I answer to a lot of titles―mom, wife, author, entrepreneur. But at the end of the day, I'm just a human figuring it out as I go. And, this is the space where I share my experiences with you.
with love, Becky
In a lot of ways, it feels like, “Wow, we are here! We made it!” Yet I can’t help but also feel like we are just getting started. We celebrate 10 years of marriage this year. Two babies, several businesses, lots of great times, lots of hard times. Being the teacher that I am, I took the opportunity to reflect on our marriage by identifying and sharing 10 key lessons we’ve learned together. Find the full version of each lesson on Facebook or Instagram.
Lesson 1: Keep things exciting! Try new things, take risks and enjoy the ride. In 10 years of marriage, and as a husband and wife business team, we have learned that business, marriage and life ebbs and flows. Keep things exciting and hang onto your seat because the risks you take might go in totally different directions than you thought.
Lesson 2: Shared Dreams. Having shared dreams is important and keeps you in step with one another. In order to have shared dreams, you have to SHARE your dreams – make sure they belong to the TWO of you. This means outlining your expectations, goals and plans – putting it all out there to make sure you’re on the same page.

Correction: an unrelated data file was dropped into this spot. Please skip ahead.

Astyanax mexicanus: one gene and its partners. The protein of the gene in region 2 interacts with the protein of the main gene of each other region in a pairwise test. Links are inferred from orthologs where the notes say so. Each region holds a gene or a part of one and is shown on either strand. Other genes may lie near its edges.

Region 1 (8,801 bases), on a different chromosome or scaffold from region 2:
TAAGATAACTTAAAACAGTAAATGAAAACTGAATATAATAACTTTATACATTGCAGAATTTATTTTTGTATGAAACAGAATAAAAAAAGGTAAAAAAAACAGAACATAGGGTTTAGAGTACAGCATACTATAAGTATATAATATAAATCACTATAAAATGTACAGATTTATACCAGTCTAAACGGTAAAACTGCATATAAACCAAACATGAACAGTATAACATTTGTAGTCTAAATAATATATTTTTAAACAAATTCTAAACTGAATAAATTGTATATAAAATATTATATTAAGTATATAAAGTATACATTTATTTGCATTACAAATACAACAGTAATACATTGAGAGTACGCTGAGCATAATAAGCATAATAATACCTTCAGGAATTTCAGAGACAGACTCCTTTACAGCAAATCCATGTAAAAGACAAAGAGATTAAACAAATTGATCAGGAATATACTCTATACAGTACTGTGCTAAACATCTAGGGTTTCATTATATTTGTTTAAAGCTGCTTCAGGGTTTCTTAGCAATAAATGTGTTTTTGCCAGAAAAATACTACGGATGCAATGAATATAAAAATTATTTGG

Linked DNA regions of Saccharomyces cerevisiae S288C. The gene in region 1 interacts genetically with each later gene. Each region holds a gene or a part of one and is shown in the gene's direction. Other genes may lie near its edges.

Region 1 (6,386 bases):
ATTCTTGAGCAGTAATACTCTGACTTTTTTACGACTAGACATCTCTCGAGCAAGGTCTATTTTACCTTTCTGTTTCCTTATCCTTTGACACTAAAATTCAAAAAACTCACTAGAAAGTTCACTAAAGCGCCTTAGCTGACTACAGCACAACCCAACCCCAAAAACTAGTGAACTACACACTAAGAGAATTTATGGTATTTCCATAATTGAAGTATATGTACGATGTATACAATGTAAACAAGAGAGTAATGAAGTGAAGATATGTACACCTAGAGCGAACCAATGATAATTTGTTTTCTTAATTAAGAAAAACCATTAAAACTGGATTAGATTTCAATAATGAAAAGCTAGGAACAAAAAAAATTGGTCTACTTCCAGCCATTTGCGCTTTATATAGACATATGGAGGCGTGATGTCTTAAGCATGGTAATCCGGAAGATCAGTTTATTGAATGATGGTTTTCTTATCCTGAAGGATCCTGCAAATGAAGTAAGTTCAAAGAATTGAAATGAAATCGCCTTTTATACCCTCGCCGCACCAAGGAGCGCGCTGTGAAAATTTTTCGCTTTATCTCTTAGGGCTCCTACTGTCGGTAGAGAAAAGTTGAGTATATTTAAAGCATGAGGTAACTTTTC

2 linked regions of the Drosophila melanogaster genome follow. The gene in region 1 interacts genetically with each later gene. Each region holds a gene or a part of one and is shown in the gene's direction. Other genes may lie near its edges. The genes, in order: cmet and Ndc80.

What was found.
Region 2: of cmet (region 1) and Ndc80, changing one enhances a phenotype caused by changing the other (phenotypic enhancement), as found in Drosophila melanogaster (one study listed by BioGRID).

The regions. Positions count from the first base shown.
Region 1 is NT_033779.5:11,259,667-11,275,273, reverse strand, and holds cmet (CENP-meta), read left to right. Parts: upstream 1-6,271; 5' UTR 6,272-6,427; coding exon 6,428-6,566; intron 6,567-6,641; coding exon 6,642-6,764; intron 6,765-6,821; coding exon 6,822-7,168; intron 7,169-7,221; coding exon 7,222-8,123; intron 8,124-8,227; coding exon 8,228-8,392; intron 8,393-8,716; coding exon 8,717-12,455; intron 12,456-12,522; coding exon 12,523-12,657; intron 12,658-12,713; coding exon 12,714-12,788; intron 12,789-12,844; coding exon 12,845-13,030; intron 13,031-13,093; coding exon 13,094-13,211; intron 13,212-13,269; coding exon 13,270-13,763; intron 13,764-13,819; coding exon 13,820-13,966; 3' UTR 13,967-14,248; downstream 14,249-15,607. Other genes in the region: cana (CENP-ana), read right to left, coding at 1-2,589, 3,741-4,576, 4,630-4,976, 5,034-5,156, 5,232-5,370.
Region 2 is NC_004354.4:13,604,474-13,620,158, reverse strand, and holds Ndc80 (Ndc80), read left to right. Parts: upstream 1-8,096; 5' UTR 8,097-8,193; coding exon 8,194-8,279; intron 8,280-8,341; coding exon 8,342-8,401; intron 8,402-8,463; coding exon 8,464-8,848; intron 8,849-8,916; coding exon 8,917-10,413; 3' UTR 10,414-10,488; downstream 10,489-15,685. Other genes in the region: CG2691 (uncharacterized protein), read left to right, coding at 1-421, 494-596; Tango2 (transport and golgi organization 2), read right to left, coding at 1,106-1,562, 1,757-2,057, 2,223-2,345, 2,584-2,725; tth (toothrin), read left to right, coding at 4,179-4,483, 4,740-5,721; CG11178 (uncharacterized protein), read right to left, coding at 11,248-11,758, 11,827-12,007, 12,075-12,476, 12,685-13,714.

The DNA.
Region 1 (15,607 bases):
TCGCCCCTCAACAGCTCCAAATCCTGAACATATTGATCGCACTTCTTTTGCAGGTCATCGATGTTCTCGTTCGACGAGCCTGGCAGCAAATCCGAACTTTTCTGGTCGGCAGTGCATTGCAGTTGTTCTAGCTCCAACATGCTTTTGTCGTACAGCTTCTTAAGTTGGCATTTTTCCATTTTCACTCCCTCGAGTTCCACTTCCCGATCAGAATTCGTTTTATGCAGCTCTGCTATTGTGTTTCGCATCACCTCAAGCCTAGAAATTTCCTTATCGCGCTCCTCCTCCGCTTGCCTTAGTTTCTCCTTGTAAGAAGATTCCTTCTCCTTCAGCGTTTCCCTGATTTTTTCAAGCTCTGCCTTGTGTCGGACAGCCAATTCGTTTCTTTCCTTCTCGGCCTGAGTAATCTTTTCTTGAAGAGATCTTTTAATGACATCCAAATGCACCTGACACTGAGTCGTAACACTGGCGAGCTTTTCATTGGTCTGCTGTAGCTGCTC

Lesson 3: Share the load. (from Noah!) Give your wife a break. Naps matter – especially in the days of pregnancy and babies. Do the grocery shopping and meal prepping. One hour of your time in doing any one of those things can mean the world. Just take one thing off her list, and don’t expect anything in return.
Lesson 4: Parenthood and business can happen at the same time. I always thought that being self-employed meant that I wouldn’t need childcare. And while towing the kids along with us in the early days made for some fun photos to look back on, childcare ended up working out best for us. It’s all possible – figure out what works for you. It’s probably going to look different than it did for us, and different than it does for your neighbor. As long as it looks good to you – and FEELS good – you’re doing the right thing, and you can do great things.
Lesson 5: Take Vacations. It’s so easy to get caught up in kids, work and day-to-day tasks – so much so that days can pass you by before you realize how long it’s been since your last conversation about something other than what the kids ate for lunch today or what that client needed yesterday. So – take a vacation. Just BE together, even if it’s just for a weekend. Everything will be there waiting for you when you get back, and you’ll be ready to tackle it head on, together.
Lesson 6: Turn your greatest “failures” into your greatest LESSONS. Here’s ours. We spent 18 months going to town board meetings in order for the township to pass our first land development project. That’s 18 months of engineers and attorneys and planning. We were all in on this. And then we couldn’t get the funding to put the road in. The project was dead. It was going to be our big break as entrepreneurs, the thing that kicked off our home building business – and it was stopped before it even started.